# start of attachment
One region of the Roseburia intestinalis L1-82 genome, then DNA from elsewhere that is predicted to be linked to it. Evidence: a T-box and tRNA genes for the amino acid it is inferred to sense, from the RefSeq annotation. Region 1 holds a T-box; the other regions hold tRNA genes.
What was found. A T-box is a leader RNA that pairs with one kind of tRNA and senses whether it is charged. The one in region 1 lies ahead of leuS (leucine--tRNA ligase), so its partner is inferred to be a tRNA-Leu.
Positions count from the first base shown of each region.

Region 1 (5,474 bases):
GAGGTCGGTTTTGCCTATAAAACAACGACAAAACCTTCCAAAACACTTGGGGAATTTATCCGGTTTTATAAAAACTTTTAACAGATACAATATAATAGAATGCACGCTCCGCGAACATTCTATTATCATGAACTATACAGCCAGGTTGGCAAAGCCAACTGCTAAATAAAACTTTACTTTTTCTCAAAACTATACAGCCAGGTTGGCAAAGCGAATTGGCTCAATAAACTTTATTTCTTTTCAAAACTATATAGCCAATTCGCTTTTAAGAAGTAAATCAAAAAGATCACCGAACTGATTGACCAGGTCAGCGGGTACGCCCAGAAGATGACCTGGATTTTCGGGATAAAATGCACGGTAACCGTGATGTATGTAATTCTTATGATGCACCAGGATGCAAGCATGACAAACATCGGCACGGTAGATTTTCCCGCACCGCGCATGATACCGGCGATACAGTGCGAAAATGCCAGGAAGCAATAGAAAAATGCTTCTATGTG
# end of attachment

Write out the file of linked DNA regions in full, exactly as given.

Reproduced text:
One region of the Roseburia intestinalis L1-82 genome, then DNA from elsewhere that is predicted to be linked to it. Evidence: a T-box and tRNA genes for the amino acid it is inferred to sense, from the RefSeq annotation. Region 1 holds a T-box; the other regions hold tRNA genes.
What was found. A T-box is a leader RNA that pairs with one kind of tRNA and senses whether it is charged. The one in region 1 lies ahead of leuS (leucine--tRNA ligase), so its partner is inferred to be a tRNA-Leu.
Positions count from the first base shown of each region.

Region 1 (5,474 bases):
GAGGTCGGTTTTGCCTATAAAACAACGACAAAACCTTCCAAAACACTTGGGGAATTTATCCGGTTTTATAAAAACTTTTAACAGATACAATATAATAGAATGCACGCTCCGCGAACATTCTATTATCATGAACTATACAGCCAGGTTGGCAAAGCCAACTGCTAAATAAAACTTTACTTTTTCTCAAAACTATACAGCCAGGTTGGCAAAGCGAATTGGCTCAATAAACTTTATTTCTTTTCAAAACTATATAGCCAATTCGCTTTTAAGAAGTAAATCAAAAAGATCACCGAACTGATTGACCAGGTCAGCGGGTACGCCCAGAAGATGACCTGGATTTTCGGGATAAAATGCACGGTAACCGTGATGTATGTAATTCTTATGATGCACCAGGATGCAAGCATGACAAACATCGGCACGGTAGATTTTCCCGCACCGCGCATGATACCGGCGATACAGTGCGAAAATGCCAGGAAGCAATAGAAAAATGCTTCTATGTG